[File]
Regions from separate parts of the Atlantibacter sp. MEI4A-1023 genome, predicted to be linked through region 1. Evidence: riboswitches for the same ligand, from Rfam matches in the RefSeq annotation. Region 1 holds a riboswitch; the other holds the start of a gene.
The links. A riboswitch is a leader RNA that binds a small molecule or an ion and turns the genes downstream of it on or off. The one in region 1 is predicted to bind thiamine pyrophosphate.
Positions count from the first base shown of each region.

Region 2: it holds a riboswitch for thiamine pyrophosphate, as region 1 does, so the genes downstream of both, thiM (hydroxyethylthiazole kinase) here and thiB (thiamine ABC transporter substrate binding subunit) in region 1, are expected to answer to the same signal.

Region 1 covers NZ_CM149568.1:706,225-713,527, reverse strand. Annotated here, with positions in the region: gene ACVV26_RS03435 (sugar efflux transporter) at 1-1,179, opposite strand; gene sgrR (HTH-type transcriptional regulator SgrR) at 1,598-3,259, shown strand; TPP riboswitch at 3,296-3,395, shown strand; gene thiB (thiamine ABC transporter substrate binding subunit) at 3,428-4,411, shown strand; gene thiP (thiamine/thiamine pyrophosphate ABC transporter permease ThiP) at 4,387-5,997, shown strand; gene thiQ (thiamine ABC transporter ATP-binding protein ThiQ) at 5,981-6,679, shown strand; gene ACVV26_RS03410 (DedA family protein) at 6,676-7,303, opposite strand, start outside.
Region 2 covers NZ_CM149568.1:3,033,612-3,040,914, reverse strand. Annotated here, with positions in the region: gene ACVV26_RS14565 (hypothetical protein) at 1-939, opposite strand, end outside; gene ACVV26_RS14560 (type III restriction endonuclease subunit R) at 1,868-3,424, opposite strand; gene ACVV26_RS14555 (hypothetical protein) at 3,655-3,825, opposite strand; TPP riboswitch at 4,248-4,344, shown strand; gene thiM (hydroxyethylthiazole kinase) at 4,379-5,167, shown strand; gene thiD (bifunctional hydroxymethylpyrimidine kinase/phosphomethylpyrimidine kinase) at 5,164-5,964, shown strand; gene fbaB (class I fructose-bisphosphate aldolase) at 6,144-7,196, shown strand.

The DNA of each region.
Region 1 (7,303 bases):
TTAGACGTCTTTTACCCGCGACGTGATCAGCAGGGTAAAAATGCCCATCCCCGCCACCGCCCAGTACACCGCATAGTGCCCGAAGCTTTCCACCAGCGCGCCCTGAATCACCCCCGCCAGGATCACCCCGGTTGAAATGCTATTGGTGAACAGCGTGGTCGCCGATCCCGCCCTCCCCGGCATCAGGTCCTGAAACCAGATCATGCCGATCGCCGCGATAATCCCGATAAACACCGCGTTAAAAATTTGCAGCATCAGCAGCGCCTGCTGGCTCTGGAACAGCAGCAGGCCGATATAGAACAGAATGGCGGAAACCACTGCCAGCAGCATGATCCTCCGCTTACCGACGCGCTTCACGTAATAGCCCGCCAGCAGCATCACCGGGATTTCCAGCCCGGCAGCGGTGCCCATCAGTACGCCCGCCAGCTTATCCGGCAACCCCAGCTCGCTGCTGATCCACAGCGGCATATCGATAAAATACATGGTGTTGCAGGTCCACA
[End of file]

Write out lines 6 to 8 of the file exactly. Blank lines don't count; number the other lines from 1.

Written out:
Region 2 covers NZ_CM149568.1:3,033,612-3,040,914, reverse strand. Annotated here, with positions in the region: gene ACVV26_RS14565 (hypothetical protein) at 1-939, opposite strand, end outside; gene ACVV26_RS14560 (type III restriction endonuclease subunit R) at 1,868-3,424, opposite strand; gene ACVV26_RS14555 (hypothetical protein) at 3,655-3,825, opposite strand; TPP riboswitch at 4,248-4,344, shown strand; gene thiM (hydroxyethylthiazole kinase) at 4,379-5,167, shown strand; gene thiD (bifunctional hydroxymethylpyrimidine kinase/phosphomethylpyrimidine kinase) at 5,164-5,964, shown strand; gene fbaB (class I fructose-bisphosphate aldolase) at 6,144-7,196, shown strand.

The DNA of each region.
Region 1 (7,303 bases):